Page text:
Let’s take a closer look at every baker’s favorite flavor balancer, as we figure out the difference between vanilla extract vs vanilla paste vs vanilla beans.
Almost all baking recipes require vanilla. It’s subtle, sweet, and rounds out the flavor of most baked goods. Most of the time, recipes ask for vanilla extract, but did you know you have other options? You do! And today, I’ll be explaining the difference between vanilla extract vs vanilla paste vs vanilla beans.
I feel like this goes without saying, but PASTRY NERD ALERT!
First, a little background on the baking world’s most popular flavor. Vanilla comes from the vanilla orchid, which is native to Mexico. Although it is a stunning flower, it’s super high-maintenance. Vanilla orchids only grow about 20 degrees out from the equator, can only be naturally pollinated by certain species of bees and hummingbirds native to Mexico, and are only open for pollination for less than 24 hours.
Here’s the kicker. In order to mass produce vanilla products, you can’t rely on mother nature, so each vanilla orchid must be hand pollenated. Growing, pollenating, and processing vanilla is work, which is why it’s the second most expensive spice after saffron.
Hopefully, now you understand why buying quality vanilla is a little pricey. To make sure you put your money to good use, let’s look at how different vanilla products stack up against each other.
A tried and true favorite. Vanilla extract is by far the most popular vanilla option in the U.S. It’s widely available, versatile, and affordable. A 4 ounce bottle of Nielsen Massey (a higher quality brand) Vanilla Extract will run you $10.95. There are less expensive options at the grocery store too. I picked up the bottle above at my local grocery store for about $8.
Vanilla extract is made by macerating whole vanilla beans in alcohol and water. The result is a fragrant, deep chestnut liquid that has the same thickness as water. It’s a perfect all purpose vanilla.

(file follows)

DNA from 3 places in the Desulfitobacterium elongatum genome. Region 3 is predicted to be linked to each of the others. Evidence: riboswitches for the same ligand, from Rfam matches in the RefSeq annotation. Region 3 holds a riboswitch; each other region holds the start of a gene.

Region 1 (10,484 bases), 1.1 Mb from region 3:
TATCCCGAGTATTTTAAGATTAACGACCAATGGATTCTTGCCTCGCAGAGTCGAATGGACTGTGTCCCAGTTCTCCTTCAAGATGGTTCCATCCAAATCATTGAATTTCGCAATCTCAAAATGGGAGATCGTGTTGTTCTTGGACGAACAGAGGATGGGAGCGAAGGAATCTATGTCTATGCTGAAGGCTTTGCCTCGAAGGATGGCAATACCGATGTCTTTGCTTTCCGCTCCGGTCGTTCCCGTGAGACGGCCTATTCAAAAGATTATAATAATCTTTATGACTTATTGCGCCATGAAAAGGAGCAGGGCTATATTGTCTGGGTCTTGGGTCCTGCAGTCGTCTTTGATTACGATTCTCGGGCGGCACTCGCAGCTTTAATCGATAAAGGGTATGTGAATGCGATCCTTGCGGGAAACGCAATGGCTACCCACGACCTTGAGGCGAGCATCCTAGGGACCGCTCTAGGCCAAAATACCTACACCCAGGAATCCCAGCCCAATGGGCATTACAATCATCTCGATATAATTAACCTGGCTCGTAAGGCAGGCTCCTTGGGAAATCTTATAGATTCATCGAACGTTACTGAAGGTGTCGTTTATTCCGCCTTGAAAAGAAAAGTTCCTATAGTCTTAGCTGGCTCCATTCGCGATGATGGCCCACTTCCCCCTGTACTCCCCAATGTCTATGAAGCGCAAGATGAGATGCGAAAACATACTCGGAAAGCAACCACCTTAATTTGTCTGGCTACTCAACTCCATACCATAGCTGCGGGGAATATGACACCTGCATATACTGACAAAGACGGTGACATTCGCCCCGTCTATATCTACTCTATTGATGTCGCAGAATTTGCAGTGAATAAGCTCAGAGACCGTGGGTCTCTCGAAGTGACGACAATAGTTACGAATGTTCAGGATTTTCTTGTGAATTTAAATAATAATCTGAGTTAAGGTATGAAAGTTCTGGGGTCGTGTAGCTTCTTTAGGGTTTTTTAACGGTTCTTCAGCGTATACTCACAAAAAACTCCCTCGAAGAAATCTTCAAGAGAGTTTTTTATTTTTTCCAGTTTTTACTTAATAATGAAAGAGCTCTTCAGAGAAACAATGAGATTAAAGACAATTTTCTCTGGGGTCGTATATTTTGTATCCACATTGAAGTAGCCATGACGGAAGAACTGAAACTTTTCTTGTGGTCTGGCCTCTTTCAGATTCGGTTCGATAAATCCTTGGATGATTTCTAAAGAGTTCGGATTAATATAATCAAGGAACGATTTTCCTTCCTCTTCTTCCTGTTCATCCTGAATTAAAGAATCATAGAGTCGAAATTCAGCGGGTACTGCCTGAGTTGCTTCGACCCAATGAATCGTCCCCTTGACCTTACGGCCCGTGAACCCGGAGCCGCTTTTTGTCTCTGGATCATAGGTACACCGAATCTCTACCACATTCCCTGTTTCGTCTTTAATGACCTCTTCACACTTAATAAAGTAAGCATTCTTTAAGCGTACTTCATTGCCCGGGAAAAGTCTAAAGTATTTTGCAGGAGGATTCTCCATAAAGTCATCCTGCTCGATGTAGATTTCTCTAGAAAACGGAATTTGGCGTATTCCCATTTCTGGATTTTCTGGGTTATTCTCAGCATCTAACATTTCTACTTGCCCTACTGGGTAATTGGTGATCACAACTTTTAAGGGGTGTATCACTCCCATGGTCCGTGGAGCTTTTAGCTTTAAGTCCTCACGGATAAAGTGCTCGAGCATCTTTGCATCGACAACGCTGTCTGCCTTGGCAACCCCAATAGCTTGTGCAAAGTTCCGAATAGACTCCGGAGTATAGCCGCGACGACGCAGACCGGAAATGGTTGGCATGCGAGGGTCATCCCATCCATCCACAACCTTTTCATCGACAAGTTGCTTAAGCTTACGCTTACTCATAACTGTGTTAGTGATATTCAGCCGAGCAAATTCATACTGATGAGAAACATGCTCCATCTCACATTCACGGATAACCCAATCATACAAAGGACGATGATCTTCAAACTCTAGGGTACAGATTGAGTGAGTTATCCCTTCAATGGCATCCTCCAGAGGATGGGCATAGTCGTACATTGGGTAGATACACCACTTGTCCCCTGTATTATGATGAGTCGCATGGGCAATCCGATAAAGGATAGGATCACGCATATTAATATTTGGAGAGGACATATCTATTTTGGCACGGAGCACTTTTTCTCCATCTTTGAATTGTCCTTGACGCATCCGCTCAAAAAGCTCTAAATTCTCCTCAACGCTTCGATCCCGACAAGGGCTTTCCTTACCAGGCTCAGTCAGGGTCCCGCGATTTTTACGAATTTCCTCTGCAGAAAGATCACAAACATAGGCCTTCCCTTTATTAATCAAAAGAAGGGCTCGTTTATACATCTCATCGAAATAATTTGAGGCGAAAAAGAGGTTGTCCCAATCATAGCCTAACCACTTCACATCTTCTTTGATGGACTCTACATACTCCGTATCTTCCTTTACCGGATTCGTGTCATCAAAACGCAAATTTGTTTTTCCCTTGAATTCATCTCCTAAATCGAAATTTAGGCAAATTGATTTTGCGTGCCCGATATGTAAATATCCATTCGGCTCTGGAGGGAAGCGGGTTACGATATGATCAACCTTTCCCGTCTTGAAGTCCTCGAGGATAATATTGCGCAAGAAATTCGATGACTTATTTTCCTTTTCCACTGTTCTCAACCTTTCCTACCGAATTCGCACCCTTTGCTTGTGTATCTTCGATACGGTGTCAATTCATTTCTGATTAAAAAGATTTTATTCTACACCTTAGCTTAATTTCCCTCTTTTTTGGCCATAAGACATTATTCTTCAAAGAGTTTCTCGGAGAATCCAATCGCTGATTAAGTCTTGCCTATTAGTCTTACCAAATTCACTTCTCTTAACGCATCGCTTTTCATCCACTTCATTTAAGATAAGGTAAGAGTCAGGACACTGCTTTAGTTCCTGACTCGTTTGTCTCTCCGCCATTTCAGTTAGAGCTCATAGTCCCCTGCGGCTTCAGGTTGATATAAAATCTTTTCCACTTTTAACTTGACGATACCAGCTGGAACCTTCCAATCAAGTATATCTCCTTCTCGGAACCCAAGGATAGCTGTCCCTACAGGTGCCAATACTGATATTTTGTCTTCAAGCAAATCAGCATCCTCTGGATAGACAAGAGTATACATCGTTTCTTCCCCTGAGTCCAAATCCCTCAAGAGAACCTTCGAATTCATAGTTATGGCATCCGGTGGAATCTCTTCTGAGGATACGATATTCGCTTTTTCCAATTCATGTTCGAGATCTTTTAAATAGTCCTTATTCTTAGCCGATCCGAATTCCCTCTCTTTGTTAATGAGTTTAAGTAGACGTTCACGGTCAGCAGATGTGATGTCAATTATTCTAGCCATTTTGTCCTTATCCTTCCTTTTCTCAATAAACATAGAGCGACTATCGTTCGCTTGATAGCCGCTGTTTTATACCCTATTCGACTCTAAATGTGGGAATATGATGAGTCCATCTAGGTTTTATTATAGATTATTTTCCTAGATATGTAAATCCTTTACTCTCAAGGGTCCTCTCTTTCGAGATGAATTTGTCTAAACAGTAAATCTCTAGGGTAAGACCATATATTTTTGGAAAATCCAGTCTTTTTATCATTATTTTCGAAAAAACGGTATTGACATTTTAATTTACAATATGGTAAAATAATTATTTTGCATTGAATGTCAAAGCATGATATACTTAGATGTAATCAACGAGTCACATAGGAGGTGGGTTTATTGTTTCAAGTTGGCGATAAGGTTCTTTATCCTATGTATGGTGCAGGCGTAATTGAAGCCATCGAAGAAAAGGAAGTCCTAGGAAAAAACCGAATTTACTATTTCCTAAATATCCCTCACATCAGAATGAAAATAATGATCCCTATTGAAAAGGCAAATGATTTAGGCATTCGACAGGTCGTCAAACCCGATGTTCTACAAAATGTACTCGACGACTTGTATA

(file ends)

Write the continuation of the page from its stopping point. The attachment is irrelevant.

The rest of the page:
I only discovered vanilla paste after I got this bottle as a present last Christmas. I didn’t read the label and just assumed it was regular ole vanilla extract. When I went to use it, I found a syrupy liquid packed with specks of vanilla bean.
Vanilla paste is made by scraping the beans out of a vanilla pod and mixing them into a slightly thick alcohol-sugar-water syrup. A 4 ounce bottle of Nielsen Massey Vanilla Paste costs $12.95, so it’s slightly more expensive than the extract. On the other hand, it’s faster and less expensive than scraping individual vanilla beans.
Personally, I’m in love with vanilla paste. It smells heavenly, can be substituted exactly for vanilla extract, and gives you beautiful vanilla bean specks. It’s a perfect option for ice cream, creme brûlée, and I even use it in my pound cake. If you’ll be able to see the tiny vanilla dots in your finished product, then I would go with vanilla paste over vanilla extract every time.
Finally, we come to the source of it all, the vanilla bean. A long, waxy, blackish-brown, pod that when cut opened reveals many tiny beans. They look like small caviar, so you know it’s fancy!
Whole vanilla beans are the priciest option. Two Nielsen Massey pods are $9.95. Each bean is about a tablespoon, so a two pod package is only 2 tablespoon. In comparison, a 4 ounce bottle of extract or paste gets you 8 tablespoons for only a few dollars more. However, if you want the speckled look without the syrup (or you’re a hard core purist), go for the vanilla beans.
I do want to mention that these aren’t your only vanilla options. There are vanilla powders and vanilla sugar as well. However, vanilla powder is largely unavailable to the average baker (again in the U.S.), and vanilla sugar isn’t an exact substitute for vanilla extract.
Now you know more about vanilla than you probably ever wanted to, but when you use it in almost every baking recipe, it’s a good ingredient to know a lot about.